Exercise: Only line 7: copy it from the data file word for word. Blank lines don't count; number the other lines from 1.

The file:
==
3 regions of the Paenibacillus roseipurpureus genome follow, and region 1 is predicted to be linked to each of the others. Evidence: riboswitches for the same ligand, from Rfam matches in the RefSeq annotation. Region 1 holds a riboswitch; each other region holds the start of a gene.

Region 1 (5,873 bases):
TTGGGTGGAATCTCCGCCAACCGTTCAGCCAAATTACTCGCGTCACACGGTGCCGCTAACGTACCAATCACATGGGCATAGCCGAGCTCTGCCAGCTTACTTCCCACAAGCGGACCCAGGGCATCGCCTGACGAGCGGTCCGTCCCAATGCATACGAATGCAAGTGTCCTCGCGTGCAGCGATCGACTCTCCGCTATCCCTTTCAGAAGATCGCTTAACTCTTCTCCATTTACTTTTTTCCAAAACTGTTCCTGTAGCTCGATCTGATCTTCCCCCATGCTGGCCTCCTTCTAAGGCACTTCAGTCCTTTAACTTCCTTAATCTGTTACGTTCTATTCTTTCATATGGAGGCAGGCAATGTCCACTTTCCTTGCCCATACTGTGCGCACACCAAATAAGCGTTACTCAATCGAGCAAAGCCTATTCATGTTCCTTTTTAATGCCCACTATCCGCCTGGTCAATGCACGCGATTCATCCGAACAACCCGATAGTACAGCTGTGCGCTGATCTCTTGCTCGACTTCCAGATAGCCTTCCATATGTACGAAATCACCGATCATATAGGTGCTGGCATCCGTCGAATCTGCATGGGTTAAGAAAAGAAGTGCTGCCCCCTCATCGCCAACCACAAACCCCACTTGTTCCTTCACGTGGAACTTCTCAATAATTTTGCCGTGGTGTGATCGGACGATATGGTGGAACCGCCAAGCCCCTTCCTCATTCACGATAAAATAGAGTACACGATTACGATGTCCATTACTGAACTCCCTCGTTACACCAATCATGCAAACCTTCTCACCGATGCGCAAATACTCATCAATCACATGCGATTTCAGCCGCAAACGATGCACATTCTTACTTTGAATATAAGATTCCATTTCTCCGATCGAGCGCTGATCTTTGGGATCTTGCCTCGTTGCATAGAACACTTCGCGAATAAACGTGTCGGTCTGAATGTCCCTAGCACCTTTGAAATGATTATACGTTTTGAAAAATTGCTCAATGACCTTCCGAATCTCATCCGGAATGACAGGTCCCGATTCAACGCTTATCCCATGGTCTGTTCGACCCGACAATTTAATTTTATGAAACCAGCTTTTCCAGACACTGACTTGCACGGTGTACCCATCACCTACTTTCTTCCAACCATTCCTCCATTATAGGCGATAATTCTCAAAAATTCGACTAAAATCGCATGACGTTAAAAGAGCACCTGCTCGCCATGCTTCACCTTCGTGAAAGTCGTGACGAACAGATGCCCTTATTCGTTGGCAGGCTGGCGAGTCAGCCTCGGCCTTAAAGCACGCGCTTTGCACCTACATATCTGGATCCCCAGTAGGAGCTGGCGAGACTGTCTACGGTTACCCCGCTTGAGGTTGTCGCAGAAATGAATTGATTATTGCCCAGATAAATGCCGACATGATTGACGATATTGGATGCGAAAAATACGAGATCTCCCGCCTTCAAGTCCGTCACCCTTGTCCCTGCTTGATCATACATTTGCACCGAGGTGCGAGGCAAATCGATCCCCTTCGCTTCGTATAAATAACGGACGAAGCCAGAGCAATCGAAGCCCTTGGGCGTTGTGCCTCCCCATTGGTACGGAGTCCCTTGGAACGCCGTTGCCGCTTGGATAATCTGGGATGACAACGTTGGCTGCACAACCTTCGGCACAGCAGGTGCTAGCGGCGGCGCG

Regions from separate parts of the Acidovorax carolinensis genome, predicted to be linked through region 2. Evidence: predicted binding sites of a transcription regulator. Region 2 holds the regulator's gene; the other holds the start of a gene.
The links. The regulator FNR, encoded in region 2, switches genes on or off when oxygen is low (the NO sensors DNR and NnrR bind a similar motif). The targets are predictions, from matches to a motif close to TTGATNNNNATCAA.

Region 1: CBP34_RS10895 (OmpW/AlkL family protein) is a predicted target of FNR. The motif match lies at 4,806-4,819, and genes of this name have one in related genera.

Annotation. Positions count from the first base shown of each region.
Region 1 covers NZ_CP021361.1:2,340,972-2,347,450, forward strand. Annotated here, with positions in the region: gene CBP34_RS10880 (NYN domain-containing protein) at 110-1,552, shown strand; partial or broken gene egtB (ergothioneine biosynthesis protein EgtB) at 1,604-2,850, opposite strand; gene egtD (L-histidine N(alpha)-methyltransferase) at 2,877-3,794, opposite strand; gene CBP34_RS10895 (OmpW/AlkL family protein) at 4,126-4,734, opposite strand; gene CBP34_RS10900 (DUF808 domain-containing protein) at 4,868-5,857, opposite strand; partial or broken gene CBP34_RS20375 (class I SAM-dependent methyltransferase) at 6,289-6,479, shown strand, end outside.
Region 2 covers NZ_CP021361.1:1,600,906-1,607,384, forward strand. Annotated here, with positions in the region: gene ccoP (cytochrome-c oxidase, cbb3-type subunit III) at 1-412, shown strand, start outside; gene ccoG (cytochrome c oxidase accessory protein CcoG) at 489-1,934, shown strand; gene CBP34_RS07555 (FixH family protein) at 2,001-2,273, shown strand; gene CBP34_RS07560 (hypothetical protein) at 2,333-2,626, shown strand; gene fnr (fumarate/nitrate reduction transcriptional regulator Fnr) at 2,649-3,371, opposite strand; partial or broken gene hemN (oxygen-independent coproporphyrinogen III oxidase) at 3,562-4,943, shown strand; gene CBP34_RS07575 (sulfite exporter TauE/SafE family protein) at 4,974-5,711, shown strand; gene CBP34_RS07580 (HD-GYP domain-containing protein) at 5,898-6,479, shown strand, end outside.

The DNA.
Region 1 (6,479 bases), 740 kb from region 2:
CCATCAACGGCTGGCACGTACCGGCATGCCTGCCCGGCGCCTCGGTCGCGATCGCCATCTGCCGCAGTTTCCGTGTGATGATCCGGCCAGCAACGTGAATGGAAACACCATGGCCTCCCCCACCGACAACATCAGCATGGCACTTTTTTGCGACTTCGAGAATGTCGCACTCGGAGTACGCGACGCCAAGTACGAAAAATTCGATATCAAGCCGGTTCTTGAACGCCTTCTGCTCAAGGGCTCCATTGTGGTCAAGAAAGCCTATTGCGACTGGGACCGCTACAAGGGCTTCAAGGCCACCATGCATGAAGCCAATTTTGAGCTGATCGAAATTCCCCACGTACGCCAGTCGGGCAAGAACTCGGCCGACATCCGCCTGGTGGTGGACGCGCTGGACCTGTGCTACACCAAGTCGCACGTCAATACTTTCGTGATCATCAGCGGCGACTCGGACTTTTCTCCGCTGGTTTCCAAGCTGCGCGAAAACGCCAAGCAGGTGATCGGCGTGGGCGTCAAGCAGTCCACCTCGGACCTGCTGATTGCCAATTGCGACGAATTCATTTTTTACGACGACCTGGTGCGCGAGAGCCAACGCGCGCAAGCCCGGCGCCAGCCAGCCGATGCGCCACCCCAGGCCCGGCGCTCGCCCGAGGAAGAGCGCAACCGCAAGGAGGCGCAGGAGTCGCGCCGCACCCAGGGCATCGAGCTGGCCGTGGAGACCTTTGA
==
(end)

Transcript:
Annotation. Positions count from the first base shown of each region.